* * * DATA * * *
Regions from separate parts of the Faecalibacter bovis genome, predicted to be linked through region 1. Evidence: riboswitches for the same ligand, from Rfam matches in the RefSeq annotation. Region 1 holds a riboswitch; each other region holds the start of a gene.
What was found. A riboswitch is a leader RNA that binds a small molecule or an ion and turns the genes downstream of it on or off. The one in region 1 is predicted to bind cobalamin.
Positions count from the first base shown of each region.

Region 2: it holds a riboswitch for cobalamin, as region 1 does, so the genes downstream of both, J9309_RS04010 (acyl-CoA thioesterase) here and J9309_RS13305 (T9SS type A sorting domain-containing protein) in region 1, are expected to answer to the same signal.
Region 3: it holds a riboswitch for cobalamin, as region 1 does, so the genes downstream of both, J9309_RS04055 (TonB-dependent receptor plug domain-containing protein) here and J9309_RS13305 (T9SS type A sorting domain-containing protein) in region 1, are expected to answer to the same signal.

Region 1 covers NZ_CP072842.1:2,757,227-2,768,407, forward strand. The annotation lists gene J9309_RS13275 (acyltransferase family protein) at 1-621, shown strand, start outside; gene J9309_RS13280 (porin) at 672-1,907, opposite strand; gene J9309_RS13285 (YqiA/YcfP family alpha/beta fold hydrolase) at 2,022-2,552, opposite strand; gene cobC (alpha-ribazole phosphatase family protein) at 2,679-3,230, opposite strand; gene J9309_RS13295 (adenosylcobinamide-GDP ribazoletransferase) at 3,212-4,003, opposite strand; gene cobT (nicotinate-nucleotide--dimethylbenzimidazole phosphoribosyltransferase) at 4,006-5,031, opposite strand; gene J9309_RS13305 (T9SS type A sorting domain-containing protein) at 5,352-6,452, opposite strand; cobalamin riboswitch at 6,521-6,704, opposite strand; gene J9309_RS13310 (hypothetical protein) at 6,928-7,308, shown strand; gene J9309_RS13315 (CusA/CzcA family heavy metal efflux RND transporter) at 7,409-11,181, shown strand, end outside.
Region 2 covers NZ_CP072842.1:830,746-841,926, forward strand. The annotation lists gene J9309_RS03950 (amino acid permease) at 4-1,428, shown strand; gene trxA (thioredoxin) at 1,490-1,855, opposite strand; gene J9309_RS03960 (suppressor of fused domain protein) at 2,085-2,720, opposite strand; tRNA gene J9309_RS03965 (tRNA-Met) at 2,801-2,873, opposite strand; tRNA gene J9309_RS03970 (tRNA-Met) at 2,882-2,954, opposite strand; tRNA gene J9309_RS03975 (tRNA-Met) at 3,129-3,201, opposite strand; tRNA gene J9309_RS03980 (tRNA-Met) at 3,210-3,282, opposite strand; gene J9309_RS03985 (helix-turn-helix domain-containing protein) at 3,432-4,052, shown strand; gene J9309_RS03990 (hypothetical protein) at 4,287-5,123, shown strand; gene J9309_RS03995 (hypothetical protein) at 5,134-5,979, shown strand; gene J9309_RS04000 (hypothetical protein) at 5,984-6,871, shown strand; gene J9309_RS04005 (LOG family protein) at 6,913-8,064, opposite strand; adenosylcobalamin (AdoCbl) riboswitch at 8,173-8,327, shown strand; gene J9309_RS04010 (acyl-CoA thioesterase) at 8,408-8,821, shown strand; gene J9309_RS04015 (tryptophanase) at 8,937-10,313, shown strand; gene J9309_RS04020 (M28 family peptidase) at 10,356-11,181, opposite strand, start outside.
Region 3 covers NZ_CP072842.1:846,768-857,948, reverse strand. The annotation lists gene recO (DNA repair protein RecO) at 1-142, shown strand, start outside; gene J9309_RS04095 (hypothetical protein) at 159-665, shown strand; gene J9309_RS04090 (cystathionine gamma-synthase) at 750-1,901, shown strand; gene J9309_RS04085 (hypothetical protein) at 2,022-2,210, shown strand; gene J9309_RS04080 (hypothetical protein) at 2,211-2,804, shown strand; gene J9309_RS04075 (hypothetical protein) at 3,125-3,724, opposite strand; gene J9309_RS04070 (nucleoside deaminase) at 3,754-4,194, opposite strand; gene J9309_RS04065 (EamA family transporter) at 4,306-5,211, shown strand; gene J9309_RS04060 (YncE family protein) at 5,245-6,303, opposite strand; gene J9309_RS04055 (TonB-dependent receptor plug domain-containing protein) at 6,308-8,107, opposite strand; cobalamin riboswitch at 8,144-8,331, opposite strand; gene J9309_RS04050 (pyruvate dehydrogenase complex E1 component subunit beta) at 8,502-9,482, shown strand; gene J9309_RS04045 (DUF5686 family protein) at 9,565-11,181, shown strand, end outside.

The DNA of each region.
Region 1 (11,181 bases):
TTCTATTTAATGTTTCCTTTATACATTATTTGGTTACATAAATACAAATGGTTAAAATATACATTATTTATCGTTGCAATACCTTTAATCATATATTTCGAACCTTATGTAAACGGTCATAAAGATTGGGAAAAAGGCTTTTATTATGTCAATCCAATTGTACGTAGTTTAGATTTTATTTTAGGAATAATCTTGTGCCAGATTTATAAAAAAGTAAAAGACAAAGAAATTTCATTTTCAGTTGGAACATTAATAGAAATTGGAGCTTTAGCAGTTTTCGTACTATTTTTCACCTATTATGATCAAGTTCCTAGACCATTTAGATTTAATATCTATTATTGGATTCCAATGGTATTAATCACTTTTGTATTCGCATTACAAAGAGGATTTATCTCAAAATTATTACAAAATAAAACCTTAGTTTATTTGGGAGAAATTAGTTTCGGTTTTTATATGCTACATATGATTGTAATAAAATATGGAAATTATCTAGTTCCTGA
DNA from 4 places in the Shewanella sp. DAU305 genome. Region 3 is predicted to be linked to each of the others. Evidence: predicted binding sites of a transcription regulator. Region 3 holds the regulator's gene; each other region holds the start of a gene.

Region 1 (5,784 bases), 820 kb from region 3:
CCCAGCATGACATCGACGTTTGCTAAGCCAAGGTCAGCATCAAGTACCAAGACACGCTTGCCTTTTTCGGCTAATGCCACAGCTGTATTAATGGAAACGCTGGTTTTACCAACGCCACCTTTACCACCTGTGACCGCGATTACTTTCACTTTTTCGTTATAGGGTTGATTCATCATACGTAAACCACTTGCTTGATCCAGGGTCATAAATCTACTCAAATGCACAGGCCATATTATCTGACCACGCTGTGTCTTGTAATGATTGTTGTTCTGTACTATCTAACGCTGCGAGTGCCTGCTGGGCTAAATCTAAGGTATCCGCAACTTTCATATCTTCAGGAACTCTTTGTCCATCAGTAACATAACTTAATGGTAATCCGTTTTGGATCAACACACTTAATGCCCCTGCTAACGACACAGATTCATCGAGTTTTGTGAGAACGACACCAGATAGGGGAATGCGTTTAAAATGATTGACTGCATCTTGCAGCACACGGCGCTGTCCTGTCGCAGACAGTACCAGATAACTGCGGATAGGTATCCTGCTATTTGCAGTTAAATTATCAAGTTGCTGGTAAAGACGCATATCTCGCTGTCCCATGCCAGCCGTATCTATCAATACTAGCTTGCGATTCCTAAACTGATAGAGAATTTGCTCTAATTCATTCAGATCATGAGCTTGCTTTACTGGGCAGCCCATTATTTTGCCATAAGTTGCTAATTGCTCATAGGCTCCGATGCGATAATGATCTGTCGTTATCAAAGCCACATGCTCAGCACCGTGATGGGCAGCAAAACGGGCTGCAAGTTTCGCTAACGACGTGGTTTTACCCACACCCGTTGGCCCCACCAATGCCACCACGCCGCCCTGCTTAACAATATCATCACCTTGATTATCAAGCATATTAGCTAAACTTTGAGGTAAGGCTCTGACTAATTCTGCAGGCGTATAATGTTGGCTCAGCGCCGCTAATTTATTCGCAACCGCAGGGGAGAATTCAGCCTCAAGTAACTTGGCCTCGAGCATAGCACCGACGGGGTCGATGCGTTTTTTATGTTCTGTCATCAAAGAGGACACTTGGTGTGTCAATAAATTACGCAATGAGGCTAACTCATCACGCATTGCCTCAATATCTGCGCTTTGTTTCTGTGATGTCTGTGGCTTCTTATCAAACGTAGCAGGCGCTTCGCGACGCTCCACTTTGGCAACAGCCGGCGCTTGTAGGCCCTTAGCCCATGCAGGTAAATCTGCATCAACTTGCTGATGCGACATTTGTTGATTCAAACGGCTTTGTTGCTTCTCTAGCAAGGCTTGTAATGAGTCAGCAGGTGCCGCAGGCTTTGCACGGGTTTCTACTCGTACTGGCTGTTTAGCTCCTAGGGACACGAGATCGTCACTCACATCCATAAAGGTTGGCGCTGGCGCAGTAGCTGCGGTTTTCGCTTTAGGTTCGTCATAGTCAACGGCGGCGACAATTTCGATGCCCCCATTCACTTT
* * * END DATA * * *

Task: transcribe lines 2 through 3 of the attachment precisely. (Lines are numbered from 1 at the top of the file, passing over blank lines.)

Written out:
What was found. A riboswitch is a leader RNA that binds a small molecule or an ion and turns the genes downstream of it on or off. The one in region 1 is predicted to bind cobalamin.
Positions count from the first base shown of each region.